Law Firm Business Development: How to Turn Pain Into GainThe primary reason why someone hires an attorney is to alleviate his or her “pain.” They may use words like “goal,” “challenge” “problem” or “issue,” but their pain is whatever they are experiencing that they want you to fix.

When their “pain” becomes too big for them to ignore or too excruciating to handle is the time they call out for help. And if you have been looking for the right signals, you can put yourself in the position to turn their pain into your gain.

First, you need to understand that when someone is in pain, there are some common problems:

They may not be thinking too clearly and may make irrational decisions (like hiring the wrong lawyer).

They don’t use the right terms to describe their pain (they ask for mediation when they really want a divorce lawyer).

They may not see what’s really causing their pain (they may focus on the immediate or surface problem and not see the root cause, in which case their pain may resurface in the future).

They may use things or people to conceal the true source of their pain (they may point to the wrong person or company as the source of their pain).

Once you understand the signs to look for, use these tips to turn a prospect with pain into a paying client:

  • Know how your prospects typically define and describe their “pain.”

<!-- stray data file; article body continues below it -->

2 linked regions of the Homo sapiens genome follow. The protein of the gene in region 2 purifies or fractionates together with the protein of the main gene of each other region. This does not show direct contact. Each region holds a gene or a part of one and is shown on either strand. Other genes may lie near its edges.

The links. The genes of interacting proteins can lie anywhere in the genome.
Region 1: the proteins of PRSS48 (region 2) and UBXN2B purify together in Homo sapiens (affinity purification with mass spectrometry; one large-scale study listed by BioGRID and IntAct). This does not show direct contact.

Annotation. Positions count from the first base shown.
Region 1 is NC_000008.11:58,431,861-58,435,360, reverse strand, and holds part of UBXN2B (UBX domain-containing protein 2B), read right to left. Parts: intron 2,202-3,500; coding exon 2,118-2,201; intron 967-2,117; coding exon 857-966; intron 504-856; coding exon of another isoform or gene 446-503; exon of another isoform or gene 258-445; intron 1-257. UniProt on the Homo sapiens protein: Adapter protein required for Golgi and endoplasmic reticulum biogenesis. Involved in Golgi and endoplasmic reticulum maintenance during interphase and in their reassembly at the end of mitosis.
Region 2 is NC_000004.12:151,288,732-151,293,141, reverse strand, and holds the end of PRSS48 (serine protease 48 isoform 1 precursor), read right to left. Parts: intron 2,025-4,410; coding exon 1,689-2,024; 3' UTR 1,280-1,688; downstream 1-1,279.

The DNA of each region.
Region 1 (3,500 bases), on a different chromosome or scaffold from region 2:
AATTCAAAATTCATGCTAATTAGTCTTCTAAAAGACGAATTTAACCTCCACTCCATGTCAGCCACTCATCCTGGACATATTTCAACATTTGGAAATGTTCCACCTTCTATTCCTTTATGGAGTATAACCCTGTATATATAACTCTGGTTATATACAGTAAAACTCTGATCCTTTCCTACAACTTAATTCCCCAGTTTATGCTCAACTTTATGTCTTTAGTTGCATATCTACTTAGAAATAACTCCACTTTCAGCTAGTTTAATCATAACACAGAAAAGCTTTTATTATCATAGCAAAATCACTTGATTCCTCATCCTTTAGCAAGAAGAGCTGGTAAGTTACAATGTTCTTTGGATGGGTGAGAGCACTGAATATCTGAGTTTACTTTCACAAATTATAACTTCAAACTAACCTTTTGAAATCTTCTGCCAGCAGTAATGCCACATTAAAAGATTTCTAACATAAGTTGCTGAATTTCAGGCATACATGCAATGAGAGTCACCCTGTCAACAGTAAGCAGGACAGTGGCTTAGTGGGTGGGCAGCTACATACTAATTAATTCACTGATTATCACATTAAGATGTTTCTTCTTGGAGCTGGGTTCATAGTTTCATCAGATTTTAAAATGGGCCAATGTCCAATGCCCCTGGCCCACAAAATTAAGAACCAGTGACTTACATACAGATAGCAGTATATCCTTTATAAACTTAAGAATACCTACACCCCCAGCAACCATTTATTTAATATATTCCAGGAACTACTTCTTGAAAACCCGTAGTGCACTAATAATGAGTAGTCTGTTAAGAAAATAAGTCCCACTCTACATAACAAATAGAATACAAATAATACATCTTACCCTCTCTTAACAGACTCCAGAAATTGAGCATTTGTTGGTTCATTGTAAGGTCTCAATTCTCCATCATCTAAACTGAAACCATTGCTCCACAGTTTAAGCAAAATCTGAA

• Talk about the problem using their language.
  • They will feel you listened to them if you ask them a lot of questions about their problem and their pain.
  • Don’t waste time describing the process you will use to resolve their pain. Instead, focus on helping them understand your solution and results.
  • Give them a sense of hope, that things can get better and you know how to help.
  • Project confidence in your ability to help.
  • Listen to them and make them feel understood or they won’t listen to you.

Client acquisition begins with listening, then digging deeper to get the whole picture of a potential client’s needs and taking the time to talk with them about how you can help.

Attorneys are, as a group, notoriously gregarious, but you need to learn how to listen carefully if you hope to gain and retain clients.  It is by listening that you learn what clients want, and then you can give it to them. Which makes for more referrals and better client retention.